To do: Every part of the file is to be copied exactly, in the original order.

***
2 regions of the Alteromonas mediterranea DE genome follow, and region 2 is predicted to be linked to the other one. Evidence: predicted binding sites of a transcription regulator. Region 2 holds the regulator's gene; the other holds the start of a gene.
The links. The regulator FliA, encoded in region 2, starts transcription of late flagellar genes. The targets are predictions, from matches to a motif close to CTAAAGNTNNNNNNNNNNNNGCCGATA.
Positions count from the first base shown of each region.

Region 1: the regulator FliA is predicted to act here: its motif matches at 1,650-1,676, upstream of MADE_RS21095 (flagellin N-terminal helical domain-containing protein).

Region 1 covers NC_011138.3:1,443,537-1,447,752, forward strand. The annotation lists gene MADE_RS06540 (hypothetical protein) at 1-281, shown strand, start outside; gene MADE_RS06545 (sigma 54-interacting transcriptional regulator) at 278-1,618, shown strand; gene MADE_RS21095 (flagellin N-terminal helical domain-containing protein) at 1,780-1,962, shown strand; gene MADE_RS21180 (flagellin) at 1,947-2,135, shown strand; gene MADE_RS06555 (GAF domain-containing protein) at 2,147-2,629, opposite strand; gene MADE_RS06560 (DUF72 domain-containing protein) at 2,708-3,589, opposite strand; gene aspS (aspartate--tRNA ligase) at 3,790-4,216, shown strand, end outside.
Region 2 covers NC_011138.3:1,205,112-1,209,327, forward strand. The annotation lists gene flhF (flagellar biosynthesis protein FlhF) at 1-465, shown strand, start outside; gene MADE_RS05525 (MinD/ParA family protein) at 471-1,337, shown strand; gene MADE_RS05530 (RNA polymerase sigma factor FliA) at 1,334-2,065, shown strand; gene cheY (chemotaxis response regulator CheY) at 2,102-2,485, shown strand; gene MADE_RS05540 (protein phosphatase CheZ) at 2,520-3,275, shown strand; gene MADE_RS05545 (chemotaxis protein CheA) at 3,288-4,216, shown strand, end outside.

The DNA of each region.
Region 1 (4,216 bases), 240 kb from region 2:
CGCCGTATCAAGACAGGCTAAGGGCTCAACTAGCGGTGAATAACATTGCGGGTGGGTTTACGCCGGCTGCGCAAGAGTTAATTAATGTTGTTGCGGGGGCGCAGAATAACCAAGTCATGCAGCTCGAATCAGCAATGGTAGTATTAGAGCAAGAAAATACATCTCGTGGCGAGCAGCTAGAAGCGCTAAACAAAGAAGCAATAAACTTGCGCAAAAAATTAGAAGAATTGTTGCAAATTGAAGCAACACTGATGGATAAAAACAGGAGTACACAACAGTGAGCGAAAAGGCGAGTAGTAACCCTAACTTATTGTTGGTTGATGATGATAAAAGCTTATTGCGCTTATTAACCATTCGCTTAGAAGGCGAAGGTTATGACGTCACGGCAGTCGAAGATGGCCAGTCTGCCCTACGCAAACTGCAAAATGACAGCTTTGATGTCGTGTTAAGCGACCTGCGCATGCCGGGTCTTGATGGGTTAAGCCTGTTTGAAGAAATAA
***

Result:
2 regions of the Alteromonas mediterranea DE genome follow, and region 2 is predicted to be linked to the other one. Evidence: predicted binding sites of a transcription regulator. Region 2 holds the regulator's gene; the other holds the start of a gene.
The links. The regulator FliA, encoded in region 2, starts transcription of late flagellar genes. The targets are predictions, from matches to a motif close to CTAAAGNTNNNNNNNNNNNNGCCGATA.
Positions count from the first base shown of each region.

Region 1: the regulator FliA is predicted to act here: its motif matches at 1,650-1,676, upstream of MADE_RS21095 (flagellin N-terminal helical domain-containing protein).

Region 1 covers NC_011138.3:1,443,537-1,447,752, forward strand. The annotation lists gene MADE_RS06540 (hypothetical protein) at 1-281, shown strand, start outside; gene MADE_RS06545 (sigma 54-interacting transcriptional regulator) at 278-1,618, shown strand; gene MADE_RS21095 (flagellin N-terminal helical domain-containing protein) at 1,780-1,962, shown strand; gene MADE_RS21180 (flagellin) at 1,947-2,135, shown strand; gene MADE_RS06555 (GAF domain-containing protein) at 2,147-2,629, opposite strand; gene MADE_RS06560 (DUF72 domain-containing protein) at 2,708-3,589, opposite strand; gene aspS (aspartate--tRNA ligase) at 3,790-4,216, shown strand, end outside.
Region 2 covers NC_011138.3:1,205,112-1,209,327, forward strand. The annotation lists gene flhF (flagellar biosynthesis protein FlhF) at 1-465, shown strand, start outside; gene MADE_RS05525 (MinD/ParA family protein) at 471-1,337, shown strand; gene MADE_RS05530 (RNA polymerase sigma factor FliA) at 1,334-2,065, shown strand; gene cheY (chemotaxis response regulator CheY) at 2,102-2,485, shown strand; gene MADE_RS05540 (protein phosphatase CheZ) at 2,520-3,275, shown strand; gene MADE_RS05545 (chemotaxis protein CheA) at 3,288-4,216, shown strand, end outside.

The DNA of each region.
Region 1 (4,216 bases), 240 kb from region 2:
CGCCGTATCAAGACAGGCTAAGGGCTCAACTAGCGGTGAATAACATTGCGGGTGGGTTTACGCCGGCTGCGCAAGAGTTAATTAATGTTGTTGCGGGGGCGCAGAATAACCAAGTCATGCAGCTCGAATCAGCAATGGTAGTATTAGAGCAAGAAAATACATCTCGTGGCGAGCAGCTAGAAGCGCTAAACAAAGAAGCAATAAACTTGCGCAAAAAATTAGAAGAATTGTTGCAAATTGAAGCAACACTGATGGATAAAAACAGGAGTACACAACAGTGAGCGAAAAGGCGAGTAGTAACCCTAACTTATTGTTGGTTGATGATGATAAAAGCTTATTGCGCTTATTAACCATTCGCTTAGAAGGCGAAGGTTATGACGTCACGGCAGTCGAAGATGGCCAGTCTGCCCTACGCAAACTGCAAAATGACAGCTTTGATGTCGTGTTAAGCGACCTGCGCATGCCGGGTCTTGATGGGTTAAGCCTGTTTGAAGAAATAA